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National Call to Action
and Declaration of Commitment to End the AIDS Epidemic in Black America

September 2007

Danny Bakewell, publisher of the 'Los Angeles Sentinel,' signing Declaration of Commitment and Call to Action
Danny Bakewell, publisher of the 'Los Angeles Sentinel,' signing Declaration of Commitment and Call to Action

Over twenty-five years ago, a strange new disease with no name was identified at UCLA Medical Center. In the intervening years that illness, AIDS, has become the defining health issue of our time, killing 30 million people worldwide, most of them Black.

Today, AIDS in America has become a Black disease. No matter how you look at it, Black people bear the brunt of the AIDS epidemic in our country. Of the estimated 1.2 million Americans living with HIV/ AIDS, nearly half of them are Black. African Americans represent over half of the newly-diagnosed AIDS cases in the United States, 47 percent of the new cases among, men, 67 percent among women.

We have dithered too long. Our national policymakers have lost focus. Each year, the epidemic worsens in Black neighborhoods, and each year the national commitment to interrupting its spread and keeping those already infected healthy further lags. AIDS in Black America is a difficult and multifaceted problem -- but it is also a winnable war.

Black organizations -- from churches to civil rights organization, from media organizations to academic institutions, cultural organizations to policy making bodies -- must make fighting AIDS a top priority by setting concrete measurable goals with real deadlines that will help end the AIDS epidemic in our communities.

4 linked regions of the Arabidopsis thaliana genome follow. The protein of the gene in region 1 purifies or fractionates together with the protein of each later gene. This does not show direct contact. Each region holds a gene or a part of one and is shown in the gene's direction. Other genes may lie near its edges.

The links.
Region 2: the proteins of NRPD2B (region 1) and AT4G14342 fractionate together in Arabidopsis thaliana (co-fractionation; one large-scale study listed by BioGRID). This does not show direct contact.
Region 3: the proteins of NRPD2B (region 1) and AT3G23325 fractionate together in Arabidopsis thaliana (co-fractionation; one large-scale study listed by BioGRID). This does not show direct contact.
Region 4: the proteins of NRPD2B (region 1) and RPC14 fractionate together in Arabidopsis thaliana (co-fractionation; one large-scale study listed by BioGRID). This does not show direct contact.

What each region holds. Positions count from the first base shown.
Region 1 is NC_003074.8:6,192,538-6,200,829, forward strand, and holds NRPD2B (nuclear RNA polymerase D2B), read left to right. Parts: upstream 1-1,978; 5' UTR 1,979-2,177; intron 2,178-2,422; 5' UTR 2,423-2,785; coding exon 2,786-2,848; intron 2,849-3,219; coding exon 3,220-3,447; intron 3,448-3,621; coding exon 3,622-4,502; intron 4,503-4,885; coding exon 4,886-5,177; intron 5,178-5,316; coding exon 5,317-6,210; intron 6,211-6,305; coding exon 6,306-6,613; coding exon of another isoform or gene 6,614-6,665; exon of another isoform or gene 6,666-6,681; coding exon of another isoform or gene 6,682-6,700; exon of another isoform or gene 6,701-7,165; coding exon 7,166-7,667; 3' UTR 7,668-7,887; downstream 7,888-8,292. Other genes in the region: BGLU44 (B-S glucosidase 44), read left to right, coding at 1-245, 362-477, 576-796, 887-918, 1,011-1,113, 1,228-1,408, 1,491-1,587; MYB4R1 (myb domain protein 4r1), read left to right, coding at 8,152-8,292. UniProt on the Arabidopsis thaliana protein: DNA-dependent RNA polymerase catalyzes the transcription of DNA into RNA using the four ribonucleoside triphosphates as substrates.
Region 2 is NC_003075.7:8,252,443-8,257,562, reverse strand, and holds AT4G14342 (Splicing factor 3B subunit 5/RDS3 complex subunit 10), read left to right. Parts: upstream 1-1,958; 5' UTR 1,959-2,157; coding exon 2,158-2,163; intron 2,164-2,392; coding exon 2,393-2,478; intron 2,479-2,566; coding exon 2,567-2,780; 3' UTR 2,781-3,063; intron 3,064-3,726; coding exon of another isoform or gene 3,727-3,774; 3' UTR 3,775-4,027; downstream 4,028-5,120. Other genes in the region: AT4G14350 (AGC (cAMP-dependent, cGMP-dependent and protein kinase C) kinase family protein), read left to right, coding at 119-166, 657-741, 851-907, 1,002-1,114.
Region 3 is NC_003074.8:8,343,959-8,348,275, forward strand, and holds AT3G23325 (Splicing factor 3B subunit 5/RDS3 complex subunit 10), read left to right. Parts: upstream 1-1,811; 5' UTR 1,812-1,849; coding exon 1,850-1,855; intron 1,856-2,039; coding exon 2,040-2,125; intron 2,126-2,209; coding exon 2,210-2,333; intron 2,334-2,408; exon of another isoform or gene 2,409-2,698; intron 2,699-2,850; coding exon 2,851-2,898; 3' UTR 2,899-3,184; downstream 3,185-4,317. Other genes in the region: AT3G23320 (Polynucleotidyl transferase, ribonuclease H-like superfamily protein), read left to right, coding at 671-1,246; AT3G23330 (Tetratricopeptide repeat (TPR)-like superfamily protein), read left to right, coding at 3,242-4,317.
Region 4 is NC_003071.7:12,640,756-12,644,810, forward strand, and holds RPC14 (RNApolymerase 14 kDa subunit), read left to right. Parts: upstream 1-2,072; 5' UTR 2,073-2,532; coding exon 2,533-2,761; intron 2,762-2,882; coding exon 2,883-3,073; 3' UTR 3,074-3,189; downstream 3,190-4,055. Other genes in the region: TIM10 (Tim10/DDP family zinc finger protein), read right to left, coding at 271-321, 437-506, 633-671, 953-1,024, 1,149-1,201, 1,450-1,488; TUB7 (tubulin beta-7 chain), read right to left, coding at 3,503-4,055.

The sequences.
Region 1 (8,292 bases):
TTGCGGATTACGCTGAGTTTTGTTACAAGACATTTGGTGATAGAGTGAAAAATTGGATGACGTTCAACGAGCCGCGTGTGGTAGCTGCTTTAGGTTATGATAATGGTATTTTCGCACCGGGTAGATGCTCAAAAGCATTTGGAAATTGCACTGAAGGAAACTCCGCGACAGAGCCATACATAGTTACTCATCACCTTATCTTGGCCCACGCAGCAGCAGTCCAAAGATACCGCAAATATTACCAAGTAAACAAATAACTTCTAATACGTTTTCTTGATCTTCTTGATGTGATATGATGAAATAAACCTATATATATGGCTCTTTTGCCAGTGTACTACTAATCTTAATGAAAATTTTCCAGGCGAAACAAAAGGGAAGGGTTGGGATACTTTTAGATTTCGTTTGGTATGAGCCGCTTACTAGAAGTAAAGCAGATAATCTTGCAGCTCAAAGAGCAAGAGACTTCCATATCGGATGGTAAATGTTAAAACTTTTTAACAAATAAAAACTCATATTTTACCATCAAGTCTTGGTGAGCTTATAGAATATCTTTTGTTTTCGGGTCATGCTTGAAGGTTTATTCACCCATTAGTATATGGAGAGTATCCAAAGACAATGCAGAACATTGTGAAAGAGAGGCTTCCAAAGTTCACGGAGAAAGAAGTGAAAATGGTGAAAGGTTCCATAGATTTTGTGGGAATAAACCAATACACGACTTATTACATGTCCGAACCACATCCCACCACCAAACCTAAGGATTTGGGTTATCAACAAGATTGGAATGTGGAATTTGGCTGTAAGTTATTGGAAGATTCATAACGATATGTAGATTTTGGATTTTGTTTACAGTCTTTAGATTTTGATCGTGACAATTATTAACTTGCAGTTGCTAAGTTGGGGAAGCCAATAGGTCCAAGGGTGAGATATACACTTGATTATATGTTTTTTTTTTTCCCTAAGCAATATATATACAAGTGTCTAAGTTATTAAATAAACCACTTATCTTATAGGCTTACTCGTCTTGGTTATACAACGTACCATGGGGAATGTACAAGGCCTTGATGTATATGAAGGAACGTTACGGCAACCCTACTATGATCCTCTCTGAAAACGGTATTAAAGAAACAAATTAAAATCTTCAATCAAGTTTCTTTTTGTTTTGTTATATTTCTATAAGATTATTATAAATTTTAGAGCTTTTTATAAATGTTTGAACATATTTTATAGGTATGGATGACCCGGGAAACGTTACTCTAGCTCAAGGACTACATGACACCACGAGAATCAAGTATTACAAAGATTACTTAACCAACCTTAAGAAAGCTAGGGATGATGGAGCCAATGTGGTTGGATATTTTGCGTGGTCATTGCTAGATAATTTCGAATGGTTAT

The Call

The Commitment

We have an extraordinary opportunity to change the trajectory of the AIDS epidemic in America. AIDS in America will not end, unless and until the AIDS epidemic is stopped in Black America.

With that admonition, we the undersigned, commit to do the one and only thing that can end the AIDS epidemic in Black America and America as a whole: build a mass Black Mobilization.

The Goal

End the AIDS epidemic in Black America in five years.

The Objectives

  1. Reduce HIV rates in Black America by 50 percent.
  2. Increase the percentage of African Americans living with HIV who know their HIV status by 50 percent.
  3. Increase the percentage of African Americans living with HIV who are in appropriate care and treatment by 50 percent.
  4. Reduce AIDS stigma in Black communities by 50 percent.

AIDS is not just a health issue. It is a human rights issue. It is an urban renewal issue. It is an economic justice issue. If we are to have any chance of winning the battle for racial justice in America, Black America must confront the AIDS epidemic. An army ravaged by disease cannot fight. A dead people cannot reap the benefits of a battle won.

In witness whereof, we have hereunto set our hand.




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